It did not take long to find a few people from my council that I knew once I arrived at Camp Stearns. I have known Bruce since my days as a Boy Scout. He worked on staff at the summer camp I attended, Parker Scout Reservation. I knew Jim through roundtable meetings and council family camp weekends. Jim was also known as Skunk because of the striped cap and coat he wore when camping, which we suspected was made from real skunk hides.
John was also from the Central Minnesota Council and was the fourth member of our patrol. He was the scoutmaster of a troop in St. Cloud. The final members of our patrol were two female Scout leaders from the Viking Council, Mary and Marge. So, we had four men and two women in our group. We all got along great and formed a good, if somewhat mischievous, patrol.
It was time to receive our patrol name. Would we get to be the agile Antelopes? Maybe the wise Owls? How about the mighty Bears? I liked the idea of being a high flying Eagle. Imagine my disappointment when I discovered we were to be the Bobwhite patrol. A bobwhite? A small game bird? Come on guys, get real. But the Bobwhites we were named, and the Bobwhites we would be.
We actually had a lot of fun as the Bobwhite Patrol. We came up with a cool flag, created a nice sign for our camp, and came up with an awesome totem. Bruce even found some small yellow beaks for us to wear by the second weekend of training.
“I used to be a Bobwhite, and a good old Bobwhite too. But now I’ve finished Bobwhiting, I don’t know what to do.” We are the Bobwhites. Beware!
Watch for more stories about my Woodbadge training.

I was beginning to feel a little burned out after serving as the scoutmaster of Troop 68 for six years in the fall of 1987. I told Paul, a great Scouting friend of mine, how I was feeling about Scouting. He suggested that I attend a Woodbadge training course. Woodbadge would get me energized.

I had heard about Woodbadge, that it is like the college course of Scout leader training, and that it is an excellent course to attend. I also knew that it would take place over three weekends and that there was a “nice” registration fee. Woodbadge would be something I would attend some other time.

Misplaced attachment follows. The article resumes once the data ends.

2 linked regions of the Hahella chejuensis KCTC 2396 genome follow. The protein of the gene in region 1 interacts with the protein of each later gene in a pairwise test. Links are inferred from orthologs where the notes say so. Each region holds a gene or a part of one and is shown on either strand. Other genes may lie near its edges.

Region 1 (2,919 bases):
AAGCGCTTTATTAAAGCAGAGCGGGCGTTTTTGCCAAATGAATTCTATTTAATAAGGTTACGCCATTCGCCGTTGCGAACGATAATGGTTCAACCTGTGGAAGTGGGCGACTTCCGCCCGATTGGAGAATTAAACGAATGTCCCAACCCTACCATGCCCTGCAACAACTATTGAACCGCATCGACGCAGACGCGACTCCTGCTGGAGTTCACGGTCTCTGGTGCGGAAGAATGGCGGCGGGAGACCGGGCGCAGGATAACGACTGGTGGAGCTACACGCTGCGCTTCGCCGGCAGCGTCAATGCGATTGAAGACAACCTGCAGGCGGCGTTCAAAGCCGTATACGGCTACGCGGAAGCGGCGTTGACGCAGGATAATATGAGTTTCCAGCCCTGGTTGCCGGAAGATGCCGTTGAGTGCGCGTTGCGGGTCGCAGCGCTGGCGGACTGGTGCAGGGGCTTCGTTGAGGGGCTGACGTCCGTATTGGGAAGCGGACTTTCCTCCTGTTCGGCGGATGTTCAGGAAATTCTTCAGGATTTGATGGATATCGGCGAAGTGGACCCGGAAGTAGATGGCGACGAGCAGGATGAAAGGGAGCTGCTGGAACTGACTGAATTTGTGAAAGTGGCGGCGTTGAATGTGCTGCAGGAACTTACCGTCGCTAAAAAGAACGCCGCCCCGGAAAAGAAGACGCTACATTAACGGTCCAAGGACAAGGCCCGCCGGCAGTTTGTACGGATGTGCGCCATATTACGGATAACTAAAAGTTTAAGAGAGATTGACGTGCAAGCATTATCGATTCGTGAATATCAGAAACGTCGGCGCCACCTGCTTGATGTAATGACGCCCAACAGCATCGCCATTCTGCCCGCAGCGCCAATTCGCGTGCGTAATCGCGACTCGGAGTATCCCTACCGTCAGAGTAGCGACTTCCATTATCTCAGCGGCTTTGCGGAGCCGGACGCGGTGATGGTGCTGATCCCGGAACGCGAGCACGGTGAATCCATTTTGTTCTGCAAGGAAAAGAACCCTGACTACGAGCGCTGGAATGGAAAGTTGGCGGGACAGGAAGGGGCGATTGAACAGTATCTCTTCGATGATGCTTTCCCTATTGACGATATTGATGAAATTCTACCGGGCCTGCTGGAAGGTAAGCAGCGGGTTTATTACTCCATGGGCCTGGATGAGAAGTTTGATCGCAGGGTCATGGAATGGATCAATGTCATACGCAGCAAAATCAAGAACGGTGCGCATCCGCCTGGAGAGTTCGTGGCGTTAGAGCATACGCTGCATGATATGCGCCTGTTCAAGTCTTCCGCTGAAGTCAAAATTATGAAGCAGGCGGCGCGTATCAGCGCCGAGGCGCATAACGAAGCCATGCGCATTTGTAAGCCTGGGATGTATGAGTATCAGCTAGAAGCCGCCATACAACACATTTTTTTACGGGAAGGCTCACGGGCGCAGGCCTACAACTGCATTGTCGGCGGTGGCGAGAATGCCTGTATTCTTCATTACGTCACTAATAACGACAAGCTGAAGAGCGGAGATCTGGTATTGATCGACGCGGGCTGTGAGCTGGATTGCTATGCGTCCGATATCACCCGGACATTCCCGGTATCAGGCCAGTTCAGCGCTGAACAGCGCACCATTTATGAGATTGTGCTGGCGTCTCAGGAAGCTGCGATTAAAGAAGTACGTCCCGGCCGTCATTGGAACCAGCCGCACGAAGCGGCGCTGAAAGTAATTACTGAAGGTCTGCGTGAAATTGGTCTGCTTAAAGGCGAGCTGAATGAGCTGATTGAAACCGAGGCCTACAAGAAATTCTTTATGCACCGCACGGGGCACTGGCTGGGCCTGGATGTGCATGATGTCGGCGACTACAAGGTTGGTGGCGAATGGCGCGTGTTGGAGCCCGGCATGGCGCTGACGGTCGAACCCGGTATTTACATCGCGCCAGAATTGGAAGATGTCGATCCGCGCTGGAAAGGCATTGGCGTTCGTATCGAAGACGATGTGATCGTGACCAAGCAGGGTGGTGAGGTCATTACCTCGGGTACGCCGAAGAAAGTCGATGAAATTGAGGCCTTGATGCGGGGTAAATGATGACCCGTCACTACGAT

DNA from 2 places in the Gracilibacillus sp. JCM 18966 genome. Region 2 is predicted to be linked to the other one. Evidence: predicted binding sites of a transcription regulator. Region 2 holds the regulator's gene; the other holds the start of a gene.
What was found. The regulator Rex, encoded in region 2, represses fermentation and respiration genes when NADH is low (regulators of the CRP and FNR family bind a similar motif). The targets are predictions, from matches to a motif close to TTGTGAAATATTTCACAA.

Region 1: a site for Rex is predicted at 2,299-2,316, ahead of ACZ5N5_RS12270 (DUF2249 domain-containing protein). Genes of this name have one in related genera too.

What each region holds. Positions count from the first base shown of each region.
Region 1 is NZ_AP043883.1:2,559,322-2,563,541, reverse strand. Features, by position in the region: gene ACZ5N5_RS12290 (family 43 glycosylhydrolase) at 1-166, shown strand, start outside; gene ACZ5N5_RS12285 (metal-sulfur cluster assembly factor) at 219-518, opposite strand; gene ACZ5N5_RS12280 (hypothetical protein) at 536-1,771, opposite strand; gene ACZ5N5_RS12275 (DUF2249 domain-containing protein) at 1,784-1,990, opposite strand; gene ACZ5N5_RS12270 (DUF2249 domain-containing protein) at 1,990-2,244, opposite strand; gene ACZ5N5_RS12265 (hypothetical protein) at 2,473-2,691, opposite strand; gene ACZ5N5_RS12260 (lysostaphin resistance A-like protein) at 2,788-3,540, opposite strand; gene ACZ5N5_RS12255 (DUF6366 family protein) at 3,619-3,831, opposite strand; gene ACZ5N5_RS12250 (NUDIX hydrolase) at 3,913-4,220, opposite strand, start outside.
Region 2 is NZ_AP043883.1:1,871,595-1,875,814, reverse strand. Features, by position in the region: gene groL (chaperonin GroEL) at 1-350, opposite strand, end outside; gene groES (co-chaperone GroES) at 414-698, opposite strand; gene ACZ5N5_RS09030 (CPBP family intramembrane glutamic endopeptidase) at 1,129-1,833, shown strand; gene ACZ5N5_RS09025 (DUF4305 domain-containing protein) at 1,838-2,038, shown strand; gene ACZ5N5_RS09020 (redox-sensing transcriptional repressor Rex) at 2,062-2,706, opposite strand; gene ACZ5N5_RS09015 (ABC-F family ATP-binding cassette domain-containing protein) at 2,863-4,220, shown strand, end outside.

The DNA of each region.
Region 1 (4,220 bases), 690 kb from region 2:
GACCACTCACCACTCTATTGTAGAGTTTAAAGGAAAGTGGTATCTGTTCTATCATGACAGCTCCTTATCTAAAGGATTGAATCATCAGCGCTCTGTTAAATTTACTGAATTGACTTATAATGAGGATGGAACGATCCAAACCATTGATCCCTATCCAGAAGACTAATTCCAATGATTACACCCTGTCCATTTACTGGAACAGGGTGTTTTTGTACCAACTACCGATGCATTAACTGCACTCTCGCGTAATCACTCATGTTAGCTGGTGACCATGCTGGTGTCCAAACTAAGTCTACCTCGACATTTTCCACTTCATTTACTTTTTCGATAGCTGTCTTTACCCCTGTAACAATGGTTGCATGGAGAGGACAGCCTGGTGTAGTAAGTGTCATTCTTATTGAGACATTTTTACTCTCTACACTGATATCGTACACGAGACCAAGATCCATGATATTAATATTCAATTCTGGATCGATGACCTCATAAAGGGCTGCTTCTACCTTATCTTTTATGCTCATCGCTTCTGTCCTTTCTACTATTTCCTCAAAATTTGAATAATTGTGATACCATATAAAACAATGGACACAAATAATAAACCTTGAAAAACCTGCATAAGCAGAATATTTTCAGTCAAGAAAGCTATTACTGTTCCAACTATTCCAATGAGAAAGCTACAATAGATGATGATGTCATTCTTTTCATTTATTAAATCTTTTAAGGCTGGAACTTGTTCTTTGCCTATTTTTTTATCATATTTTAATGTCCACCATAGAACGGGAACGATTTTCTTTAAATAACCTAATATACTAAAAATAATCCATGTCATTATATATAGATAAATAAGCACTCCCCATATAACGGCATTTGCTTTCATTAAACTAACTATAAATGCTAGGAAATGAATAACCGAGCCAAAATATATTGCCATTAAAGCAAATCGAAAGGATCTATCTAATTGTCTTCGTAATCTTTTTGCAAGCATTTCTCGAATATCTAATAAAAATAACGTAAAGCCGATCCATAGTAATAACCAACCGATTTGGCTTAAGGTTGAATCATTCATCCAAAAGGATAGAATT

Paul caught up with me during a district function in the spring of 1988. “I registered you for the fall Woodbadge course,” he told me, and then gave me the dates of the three weekends. “Well gosh,” I thought, “that was nice of him.” Yes, I wanted to participate in a Woodbadge course but this was much sooner than I had planned. Oh well, I was registered now so I guess I may as well get it done and over with.
I told the troop committee about it at the next meeting. They agreed to pay a portion of the cost for which I was very thankful. I also discovered that I would need another uniform shirt since I was not about to redo many of the patches on my current troop uniform. Luckily, I already had the official Scout pants, cap, and socks.
As the first weekend approached I began to get a little nervous. I was attending the course in Viking Council, since our council was not conducting Woodbadge training. I knew Paul would be on the staff as the troop quartermaster but would I know anyone else? Who would be in my patrol? What would be my patrol name? Too many questions. Too much to be nervous about.

Last night, when I was checking out a few Scouting related blogs, I had a quick flashback to the early 1990′s. BuffaloEagle, at Lone Star Scouter, had posted a list of the eleven skills of leadership. Upon seeing them I was taken back to my Woodbadge training at Camp Stearns.

The skills are:

Buffalo Eagle wrote that these skills were discussed during a COPE course that he attended. I went through COPE nearly ten years ago, but I do not remember discussing these during the course. Maybe we did. I do not remember. I was having too much fun climbing things and riding the zip line.

The Eleven Skills of Leadership. It has been awhile since I have thought about them. Maybe it is time to review them. Now, where did I put my Woodbadge notebook?